As with peers,
to find out what groups are known to your peer, use the
command; to propagate a group remote discovery request, use
To join a group, simply use
join -d group# where
"group#" is the environment variable in which the group advertisement is
stored. You are prompted for an identity; technically a UUID,
anything will do. To leave, use (surprisingly enough)
leave. Here I join the "tiggers" group, look
around for peers and leave.
Discovered group announcements, like peers, are cached locally; flush
The JXTA shell extends the concept of the piping between local
commands (as in
man | wc) to inter-peer communication.
JXTA pipes are unidirectional and asynchronous.
Since JXTA pipes are asynchronous, an output pipe connection can be dynamically disconnected and reconnected to a different input pipe. This disconnection operation can be performed multiple times over the lifetime of the pipe. The ability to transparently redirect output of pipes is an essential feature to build highly available services in a loosely coupled and unreliable environment such as peer-to-peer networks. -- JXTA Shell Documentation (PDF)
While not quite as elegant as using the
| character, piping
from one peer to another in JXTA is almost trivial. As an example,
we'll open two shell windows (call them Pooh
and Piglet) and pipe a couple of simple
text messages between them (from Piglet to
Pooh). Pretend for a moment that these are
two separate peers running on machines on opposite sides of the Hundred Acre Wood.
First, Pooh creates a pipe advertisement and gives it a name ("pipeadv").
He uses this pipe advertisement to create an input pipe
("inpipe") -- the receiving end. After launching another shell window
Shell -s) for Piglet, an environment variable ("pigletmsg") is
readied to receive input from our input pipe. We leave this shell
window in a waiting state and wander over to Piglet's.
Piglet uses the same pipe advertisement to create an output pipe ("opipe"). A new message is created and stored in the environment variable "mymsg." Now Piglet has created a couple of text files named hellopooh and byepoo containing one line of text apiece. In turn, each file is imported and stuffed into the variables "file1" and "file2." The contents are packed into "mymsg" with an associated arbitrary tag, so as to be able to sort them at the other end. Finally, Piglet sends his message via the output pipe and ...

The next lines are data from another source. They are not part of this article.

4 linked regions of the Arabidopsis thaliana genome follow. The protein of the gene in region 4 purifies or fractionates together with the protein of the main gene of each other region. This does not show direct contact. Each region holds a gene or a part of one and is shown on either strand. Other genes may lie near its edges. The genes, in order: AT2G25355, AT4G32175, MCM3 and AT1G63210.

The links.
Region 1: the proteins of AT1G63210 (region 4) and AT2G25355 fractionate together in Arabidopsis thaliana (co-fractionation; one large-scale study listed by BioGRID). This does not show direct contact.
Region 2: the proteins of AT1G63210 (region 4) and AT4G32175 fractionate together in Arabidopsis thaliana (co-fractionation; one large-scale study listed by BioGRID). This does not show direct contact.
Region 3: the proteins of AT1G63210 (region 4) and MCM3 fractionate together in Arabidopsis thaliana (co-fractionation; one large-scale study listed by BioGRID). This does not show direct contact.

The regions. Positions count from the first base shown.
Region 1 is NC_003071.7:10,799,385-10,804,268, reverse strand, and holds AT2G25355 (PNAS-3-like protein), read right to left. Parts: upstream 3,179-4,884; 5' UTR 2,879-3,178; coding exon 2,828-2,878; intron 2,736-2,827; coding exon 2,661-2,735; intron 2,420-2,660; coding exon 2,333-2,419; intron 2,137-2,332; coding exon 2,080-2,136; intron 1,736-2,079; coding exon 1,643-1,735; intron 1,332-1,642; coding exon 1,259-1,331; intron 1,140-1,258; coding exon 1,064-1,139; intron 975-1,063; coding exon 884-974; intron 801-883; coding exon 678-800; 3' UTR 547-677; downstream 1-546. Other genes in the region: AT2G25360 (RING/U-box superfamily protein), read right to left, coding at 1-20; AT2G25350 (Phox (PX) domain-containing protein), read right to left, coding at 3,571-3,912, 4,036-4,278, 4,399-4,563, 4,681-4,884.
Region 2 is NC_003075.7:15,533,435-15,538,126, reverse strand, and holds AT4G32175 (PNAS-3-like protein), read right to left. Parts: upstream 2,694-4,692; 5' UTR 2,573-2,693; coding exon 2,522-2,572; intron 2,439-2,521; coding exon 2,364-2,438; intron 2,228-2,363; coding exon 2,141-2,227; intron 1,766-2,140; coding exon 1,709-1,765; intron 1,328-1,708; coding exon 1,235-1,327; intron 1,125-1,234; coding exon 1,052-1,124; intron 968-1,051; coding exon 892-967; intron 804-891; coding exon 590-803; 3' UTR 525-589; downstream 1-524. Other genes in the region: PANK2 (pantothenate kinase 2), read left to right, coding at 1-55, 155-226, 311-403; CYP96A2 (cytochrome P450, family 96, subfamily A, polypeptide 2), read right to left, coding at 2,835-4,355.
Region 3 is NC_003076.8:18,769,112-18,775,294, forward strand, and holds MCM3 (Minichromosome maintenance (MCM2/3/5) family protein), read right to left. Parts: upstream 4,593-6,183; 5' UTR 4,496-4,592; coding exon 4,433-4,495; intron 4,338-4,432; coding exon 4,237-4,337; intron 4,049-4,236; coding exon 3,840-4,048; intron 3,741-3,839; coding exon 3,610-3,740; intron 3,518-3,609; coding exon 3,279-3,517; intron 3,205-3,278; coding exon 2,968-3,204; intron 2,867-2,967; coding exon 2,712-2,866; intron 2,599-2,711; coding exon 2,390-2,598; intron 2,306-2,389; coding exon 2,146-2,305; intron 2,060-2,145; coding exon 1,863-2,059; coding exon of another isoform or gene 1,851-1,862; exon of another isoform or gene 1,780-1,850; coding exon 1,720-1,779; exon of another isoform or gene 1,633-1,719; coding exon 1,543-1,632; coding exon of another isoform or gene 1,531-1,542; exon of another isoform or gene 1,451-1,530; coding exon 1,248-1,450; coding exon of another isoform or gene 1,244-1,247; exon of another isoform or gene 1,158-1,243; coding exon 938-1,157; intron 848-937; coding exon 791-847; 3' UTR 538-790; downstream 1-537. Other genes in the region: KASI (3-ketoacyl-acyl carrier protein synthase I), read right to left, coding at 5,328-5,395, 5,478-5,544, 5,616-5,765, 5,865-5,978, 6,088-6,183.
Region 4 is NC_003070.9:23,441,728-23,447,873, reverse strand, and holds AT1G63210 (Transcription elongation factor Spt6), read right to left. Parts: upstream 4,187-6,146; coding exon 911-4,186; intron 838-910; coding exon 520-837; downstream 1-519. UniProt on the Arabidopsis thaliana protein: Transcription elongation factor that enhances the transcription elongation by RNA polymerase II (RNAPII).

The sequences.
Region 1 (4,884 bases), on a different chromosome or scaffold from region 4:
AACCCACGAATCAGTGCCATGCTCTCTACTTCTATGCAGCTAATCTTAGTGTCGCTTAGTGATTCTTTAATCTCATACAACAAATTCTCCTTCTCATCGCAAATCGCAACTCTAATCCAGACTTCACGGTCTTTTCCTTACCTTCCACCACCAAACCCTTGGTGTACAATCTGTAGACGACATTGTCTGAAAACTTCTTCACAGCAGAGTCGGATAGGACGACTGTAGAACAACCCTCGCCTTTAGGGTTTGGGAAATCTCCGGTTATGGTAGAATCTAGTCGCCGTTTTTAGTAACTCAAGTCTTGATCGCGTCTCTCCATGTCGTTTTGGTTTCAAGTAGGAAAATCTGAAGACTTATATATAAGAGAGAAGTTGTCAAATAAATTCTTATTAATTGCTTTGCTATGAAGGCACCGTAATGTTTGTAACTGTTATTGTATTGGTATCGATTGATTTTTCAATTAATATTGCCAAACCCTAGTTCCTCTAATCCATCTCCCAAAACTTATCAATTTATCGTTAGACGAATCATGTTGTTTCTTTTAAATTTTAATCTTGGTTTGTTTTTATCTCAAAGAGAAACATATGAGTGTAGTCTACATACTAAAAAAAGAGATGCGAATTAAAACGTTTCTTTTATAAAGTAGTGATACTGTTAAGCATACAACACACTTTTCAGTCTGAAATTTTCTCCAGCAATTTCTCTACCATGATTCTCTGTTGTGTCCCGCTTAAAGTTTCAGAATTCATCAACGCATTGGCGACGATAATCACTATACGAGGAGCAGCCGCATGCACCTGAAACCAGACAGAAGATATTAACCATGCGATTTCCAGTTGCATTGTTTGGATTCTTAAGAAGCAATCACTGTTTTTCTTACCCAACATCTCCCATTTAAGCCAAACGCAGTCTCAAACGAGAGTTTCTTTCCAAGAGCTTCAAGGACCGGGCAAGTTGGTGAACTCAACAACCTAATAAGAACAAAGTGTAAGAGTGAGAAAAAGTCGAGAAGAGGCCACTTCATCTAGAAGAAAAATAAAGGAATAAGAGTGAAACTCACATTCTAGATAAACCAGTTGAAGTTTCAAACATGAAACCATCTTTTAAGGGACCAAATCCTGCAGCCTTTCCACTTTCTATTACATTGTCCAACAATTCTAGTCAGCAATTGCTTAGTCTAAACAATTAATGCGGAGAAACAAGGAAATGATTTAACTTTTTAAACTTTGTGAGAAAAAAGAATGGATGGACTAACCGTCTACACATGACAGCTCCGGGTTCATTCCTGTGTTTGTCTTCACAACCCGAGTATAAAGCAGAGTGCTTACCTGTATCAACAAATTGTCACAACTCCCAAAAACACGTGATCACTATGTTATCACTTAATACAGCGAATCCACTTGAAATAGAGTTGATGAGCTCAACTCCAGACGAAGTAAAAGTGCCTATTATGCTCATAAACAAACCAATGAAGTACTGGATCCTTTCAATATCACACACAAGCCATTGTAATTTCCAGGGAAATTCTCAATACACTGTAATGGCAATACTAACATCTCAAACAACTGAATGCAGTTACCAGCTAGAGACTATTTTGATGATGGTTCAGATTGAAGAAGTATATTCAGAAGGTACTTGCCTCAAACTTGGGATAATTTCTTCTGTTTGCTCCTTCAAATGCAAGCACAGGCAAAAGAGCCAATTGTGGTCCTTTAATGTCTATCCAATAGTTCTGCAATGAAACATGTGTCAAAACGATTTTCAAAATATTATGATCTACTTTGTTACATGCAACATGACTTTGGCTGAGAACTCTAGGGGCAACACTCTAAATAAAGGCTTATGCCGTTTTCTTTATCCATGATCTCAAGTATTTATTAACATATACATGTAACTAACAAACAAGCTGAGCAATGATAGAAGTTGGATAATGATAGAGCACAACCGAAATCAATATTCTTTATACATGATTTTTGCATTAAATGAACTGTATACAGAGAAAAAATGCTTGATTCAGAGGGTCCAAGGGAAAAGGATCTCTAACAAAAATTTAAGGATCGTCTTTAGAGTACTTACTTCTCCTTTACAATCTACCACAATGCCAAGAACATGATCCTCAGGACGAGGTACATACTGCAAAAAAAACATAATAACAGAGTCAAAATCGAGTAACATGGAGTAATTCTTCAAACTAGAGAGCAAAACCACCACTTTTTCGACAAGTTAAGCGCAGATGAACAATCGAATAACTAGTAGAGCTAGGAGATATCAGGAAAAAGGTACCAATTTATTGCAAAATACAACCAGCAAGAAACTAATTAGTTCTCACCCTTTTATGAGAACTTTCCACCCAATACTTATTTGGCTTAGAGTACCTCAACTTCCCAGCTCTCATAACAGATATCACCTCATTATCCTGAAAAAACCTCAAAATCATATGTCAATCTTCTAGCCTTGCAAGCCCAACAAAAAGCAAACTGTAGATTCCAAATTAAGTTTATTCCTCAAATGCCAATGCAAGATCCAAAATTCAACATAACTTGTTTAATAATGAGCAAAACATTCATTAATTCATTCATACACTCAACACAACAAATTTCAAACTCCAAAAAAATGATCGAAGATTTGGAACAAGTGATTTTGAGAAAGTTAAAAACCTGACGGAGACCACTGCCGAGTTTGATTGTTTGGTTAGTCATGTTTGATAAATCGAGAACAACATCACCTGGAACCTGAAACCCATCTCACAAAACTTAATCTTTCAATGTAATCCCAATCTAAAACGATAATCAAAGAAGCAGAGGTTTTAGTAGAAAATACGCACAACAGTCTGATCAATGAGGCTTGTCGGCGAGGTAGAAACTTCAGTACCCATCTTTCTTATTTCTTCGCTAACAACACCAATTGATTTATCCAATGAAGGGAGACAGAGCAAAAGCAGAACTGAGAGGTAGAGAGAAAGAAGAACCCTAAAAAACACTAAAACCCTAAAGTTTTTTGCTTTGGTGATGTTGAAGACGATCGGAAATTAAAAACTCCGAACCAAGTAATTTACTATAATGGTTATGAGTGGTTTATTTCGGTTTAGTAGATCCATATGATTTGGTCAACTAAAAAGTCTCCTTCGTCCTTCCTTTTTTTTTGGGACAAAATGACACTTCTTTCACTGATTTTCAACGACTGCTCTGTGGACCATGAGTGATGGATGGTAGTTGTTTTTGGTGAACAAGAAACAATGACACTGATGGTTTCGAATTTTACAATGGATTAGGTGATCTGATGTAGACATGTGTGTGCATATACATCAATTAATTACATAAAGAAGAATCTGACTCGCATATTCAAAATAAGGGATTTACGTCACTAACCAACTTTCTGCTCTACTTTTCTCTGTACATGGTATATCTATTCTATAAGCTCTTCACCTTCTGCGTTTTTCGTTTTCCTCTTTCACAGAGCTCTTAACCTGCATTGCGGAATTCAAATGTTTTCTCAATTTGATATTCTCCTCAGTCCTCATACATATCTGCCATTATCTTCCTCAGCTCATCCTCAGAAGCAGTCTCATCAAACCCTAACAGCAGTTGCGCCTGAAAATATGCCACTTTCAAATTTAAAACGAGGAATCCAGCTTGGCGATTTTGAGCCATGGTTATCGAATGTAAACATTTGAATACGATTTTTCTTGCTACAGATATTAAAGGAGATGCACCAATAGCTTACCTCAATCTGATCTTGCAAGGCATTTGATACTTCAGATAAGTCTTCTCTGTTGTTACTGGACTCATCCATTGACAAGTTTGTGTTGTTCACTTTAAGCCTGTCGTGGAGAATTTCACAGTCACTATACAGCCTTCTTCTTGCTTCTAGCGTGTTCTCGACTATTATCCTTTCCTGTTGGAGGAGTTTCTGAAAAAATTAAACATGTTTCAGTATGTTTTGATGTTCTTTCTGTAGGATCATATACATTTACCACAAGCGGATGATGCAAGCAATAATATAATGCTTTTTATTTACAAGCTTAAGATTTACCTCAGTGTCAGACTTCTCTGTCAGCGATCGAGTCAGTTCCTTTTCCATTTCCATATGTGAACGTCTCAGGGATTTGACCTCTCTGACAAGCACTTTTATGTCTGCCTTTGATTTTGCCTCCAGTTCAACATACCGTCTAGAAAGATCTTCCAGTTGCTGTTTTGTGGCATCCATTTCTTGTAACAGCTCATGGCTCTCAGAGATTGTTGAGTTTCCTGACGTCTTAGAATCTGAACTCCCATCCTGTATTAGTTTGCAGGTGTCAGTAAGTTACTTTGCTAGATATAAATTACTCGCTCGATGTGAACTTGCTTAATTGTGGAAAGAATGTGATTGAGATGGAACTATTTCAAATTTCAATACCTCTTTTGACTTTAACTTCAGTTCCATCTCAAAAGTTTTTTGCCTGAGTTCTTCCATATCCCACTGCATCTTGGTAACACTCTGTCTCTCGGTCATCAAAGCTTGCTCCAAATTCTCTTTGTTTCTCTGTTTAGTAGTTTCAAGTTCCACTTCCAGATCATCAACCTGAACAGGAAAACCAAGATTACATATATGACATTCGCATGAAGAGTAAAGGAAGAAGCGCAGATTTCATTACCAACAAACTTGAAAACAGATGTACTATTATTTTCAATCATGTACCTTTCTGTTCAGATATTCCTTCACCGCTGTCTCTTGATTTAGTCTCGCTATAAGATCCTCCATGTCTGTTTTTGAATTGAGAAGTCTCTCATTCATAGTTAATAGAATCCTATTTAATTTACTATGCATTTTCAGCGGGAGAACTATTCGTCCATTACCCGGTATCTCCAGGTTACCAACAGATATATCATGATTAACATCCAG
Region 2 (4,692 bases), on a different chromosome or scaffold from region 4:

Instantly (or so the theory goes), Pooh receives Piglet's message.
Simply printing the value of the "pigletmsg" variable reveals a
message composed of a couple of XML documents and the associated tags
given to them by Piglet. Instead of simply being displayed, individual documents
can be extracted from the
message and assigned to a variable using the
Since inter-peer messages are nothing more than XML documents, this provides various interesting intersections with Web Services (via XML-RPC and SOAP), syndication (via RSS), Instant Messaging a la Jabber, and more.
While the example above provided some insight into message passing via
pipes under JXTA, the shell does actually have some rudimentary
instant-messaging functionality. More a piping demonstration than
talk resembles the *nix
functionality, with each peer establishing its own talk connection to
Pooh registers a talk user (read: talk advertisement) "pooh" and logs
in (read: starts a listener daemon). He tries to find Piglet, who has
not yet registered as a talk user. We use
Shell -s to
create a new shell for Piglet.
Piglet creates a talk user "piglet" and logs in.
Pooh tries again, this time successful in finding Piglet and sending him a greeting.
Piglet receives Pooh's message -- albeit in rather ugly form. Now,
Piglet can't simply reply to Pooh, as talk is a one-way piped message.
So Piglet establishes his own talk session to Pooh. You'll notice the
slightly different form of
talk -u piglet pooh, resulting
in a much cleaner message with proper attribution in Pooh's shell.
Once our friends are ready to conclude their chat, each enters a
period on a line by itself and optionally logs out. Note that talk
advertisements created by
talk -register hang around
between shell sessions; before one can chat, however, one must
talk -login to start a new listener.
Incidently, as I mentioned a moment ago, a talk registration is simply a JXTA
advertisement stored in a local environment variable. We can take a
closer look using our old friends,
Hardly user-friendly in its shell implemention, such talk functionality has already been implemented in InstantP2P, a Java AWT-based GUI chat/file-sharing demonstration application.
To log out of the JXTA shell, type
exit at the
prompt or just close the shell window. Quite a bit of information is
retained between shell sessions including settings, cached peers, groups and
other advertisements. To clear your peer or group caches, use the
-f option mentioned earlier. To start from
scratch, delete the following files/directories:
PlatformConfig, PlatformPeerGroup, jxtaConfig,
Bear in mind that the JXTA shell is only for demonstration and debugging purposes and should not be relied upon to be absolutely stable or emulate a full shell. At the time of this writing, there are a few gotchas and bugs:
Shell -sare not truly independent. Closing or exiting from the primary shell closes the entire application and all windows.
Disclosure: The author has been a member of the JXTA's Technical Advisory Committee during its pre-launch development.
Copyright © 2009 O'Reilly Media, Inc.